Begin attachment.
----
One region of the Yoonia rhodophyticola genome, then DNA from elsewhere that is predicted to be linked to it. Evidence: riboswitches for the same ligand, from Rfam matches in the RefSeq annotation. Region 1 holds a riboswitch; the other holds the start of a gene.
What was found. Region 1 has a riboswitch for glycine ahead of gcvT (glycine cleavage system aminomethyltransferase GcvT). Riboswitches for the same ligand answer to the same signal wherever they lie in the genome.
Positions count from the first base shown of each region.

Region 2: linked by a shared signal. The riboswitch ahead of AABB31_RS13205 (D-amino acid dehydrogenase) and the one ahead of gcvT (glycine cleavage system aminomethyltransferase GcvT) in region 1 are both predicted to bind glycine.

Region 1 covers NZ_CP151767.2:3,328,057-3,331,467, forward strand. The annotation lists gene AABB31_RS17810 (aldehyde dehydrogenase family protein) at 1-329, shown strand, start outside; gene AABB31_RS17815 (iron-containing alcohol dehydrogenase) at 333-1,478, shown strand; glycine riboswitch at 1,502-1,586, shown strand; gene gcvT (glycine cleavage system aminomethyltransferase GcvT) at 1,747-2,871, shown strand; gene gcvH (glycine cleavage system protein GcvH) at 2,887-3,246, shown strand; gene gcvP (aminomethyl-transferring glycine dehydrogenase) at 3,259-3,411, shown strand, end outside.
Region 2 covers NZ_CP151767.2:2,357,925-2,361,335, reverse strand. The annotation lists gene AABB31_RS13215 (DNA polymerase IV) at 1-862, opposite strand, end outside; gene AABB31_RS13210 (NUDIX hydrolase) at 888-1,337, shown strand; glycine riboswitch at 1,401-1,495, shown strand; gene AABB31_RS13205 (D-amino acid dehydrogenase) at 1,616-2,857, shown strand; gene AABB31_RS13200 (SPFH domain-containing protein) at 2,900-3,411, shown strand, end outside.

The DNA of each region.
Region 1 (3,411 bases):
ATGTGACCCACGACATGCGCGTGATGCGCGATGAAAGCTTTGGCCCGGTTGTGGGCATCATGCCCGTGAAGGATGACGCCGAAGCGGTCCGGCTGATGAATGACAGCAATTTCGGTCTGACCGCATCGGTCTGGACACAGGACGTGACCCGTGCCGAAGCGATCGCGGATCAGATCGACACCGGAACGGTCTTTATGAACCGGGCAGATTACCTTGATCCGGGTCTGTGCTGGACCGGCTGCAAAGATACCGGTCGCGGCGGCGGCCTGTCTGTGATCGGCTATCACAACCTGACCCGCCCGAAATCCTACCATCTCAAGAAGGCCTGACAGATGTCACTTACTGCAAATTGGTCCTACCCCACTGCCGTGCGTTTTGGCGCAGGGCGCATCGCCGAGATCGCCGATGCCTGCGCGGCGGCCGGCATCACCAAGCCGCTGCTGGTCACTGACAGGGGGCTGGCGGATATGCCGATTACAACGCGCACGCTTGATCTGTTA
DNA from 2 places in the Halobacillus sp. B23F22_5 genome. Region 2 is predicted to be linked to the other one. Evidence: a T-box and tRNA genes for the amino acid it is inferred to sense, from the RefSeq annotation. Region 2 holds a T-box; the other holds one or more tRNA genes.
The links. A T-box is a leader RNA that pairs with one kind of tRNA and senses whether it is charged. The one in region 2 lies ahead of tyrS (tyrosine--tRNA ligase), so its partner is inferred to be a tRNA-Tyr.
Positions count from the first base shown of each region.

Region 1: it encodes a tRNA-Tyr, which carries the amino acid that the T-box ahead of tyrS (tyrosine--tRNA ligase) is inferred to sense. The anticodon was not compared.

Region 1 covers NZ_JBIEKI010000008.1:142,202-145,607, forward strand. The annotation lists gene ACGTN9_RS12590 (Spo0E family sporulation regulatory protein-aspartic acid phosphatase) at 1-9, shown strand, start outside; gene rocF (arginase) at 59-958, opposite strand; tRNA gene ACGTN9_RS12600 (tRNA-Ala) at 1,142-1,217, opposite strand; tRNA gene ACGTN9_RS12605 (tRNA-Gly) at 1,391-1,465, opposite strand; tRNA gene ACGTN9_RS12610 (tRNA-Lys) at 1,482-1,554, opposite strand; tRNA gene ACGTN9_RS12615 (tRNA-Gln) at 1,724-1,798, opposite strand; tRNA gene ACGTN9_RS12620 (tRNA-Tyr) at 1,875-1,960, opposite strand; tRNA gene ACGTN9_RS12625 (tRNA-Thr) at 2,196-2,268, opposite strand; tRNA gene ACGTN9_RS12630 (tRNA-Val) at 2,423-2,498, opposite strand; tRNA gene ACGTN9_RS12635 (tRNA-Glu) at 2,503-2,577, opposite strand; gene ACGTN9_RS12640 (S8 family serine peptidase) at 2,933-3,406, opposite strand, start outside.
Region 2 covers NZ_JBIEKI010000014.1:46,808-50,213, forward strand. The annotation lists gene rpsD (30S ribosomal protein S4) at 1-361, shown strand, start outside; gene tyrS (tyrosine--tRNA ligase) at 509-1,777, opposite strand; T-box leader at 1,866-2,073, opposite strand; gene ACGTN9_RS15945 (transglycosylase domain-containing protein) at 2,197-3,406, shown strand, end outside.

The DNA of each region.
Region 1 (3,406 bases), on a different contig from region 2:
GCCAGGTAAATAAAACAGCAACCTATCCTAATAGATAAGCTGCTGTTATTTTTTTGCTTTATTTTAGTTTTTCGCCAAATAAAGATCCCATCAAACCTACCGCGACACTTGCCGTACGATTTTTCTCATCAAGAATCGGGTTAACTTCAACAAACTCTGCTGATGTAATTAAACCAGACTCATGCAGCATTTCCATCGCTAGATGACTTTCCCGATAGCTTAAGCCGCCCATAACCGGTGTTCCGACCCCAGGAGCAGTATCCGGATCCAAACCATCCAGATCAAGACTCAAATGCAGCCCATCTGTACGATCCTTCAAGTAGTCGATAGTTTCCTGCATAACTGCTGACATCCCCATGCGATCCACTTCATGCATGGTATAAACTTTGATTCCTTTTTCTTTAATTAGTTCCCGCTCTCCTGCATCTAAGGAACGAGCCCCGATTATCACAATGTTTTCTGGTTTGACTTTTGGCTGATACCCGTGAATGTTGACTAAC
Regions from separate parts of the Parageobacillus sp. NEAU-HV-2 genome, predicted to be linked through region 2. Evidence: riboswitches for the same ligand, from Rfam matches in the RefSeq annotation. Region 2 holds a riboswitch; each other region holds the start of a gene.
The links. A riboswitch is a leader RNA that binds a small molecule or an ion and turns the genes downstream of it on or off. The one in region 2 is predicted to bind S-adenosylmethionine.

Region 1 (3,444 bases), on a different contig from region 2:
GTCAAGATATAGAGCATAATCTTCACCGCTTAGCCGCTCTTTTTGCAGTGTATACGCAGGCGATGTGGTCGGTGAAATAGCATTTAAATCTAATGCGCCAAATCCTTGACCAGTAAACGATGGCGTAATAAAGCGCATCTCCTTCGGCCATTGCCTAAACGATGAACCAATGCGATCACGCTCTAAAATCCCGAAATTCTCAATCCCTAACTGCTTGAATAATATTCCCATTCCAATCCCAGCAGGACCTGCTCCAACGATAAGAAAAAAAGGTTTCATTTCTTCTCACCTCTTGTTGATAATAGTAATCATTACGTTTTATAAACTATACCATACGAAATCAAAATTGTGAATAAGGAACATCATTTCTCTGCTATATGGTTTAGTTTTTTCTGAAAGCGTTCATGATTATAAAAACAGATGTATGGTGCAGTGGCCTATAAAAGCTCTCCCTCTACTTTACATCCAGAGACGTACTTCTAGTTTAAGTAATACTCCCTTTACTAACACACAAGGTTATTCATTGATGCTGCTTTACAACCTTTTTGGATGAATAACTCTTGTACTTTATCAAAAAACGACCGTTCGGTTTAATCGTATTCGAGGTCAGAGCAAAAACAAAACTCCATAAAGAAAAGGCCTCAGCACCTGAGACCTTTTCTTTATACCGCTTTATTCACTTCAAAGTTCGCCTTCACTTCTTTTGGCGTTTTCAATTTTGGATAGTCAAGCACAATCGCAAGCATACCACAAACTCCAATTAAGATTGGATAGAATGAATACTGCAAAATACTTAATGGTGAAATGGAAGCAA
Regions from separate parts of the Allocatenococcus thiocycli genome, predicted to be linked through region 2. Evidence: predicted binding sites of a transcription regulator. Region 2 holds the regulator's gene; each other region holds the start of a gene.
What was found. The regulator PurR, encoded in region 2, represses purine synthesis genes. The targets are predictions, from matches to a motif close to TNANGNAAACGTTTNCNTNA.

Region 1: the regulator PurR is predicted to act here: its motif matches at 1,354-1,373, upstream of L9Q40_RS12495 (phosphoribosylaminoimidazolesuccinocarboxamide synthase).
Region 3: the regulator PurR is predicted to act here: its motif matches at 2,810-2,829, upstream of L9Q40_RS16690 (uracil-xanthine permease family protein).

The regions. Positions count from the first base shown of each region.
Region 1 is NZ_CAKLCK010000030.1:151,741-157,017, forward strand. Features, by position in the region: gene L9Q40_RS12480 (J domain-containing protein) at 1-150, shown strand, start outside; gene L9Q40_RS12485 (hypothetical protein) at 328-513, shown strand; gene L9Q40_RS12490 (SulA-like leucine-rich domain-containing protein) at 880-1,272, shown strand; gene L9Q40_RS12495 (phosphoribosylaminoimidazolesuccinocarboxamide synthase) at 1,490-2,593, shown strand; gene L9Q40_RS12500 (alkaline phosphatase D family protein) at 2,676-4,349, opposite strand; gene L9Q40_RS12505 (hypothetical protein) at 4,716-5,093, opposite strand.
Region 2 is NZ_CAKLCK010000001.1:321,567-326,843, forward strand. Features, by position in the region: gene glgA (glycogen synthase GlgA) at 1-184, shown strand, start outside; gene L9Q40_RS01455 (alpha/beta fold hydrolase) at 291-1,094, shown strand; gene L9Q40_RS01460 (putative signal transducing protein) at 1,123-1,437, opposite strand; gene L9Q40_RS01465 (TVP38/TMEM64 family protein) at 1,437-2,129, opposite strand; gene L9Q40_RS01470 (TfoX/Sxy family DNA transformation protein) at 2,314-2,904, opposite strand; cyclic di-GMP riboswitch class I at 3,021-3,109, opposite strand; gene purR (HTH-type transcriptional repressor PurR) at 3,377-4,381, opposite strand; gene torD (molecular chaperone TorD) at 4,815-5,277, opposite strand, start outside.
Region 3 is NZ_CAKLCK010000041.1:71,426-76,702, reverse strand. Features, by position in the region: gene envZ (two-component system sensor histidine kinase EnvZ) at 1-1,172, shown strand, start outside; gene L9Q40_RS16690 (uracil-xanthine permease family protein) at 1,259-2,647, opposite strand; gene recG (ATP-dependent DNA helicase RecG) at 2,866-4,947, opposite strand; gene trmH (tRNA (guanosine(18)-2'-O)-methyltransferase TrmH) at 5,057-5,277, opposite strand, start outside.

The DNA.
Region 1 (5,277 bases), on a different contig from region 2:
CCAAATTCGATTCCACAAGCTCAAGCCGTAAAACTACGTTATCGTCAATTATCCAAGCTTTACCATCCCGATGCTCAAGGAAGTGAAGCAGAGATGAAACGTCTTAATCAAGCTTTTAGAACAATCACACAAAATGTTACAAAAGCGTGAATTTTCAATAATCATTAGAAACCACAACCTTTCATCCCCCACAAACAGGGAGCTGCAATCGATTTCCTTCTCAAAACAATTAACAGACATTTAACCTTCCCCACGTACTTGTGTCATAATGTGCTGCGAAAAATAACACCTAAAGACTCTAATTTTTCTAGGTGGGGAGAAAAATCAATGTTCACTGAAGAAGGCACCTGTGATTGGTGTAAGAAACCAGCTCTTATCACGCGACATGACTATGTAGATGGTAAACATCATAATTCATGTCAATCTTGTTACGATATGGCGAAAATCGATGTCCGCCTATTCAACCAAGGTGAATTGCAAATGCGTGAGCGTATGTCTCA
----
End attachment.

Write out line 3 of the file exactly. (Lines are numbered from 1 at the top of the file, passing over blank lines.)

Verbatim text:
Positions count from the first base shown of each region.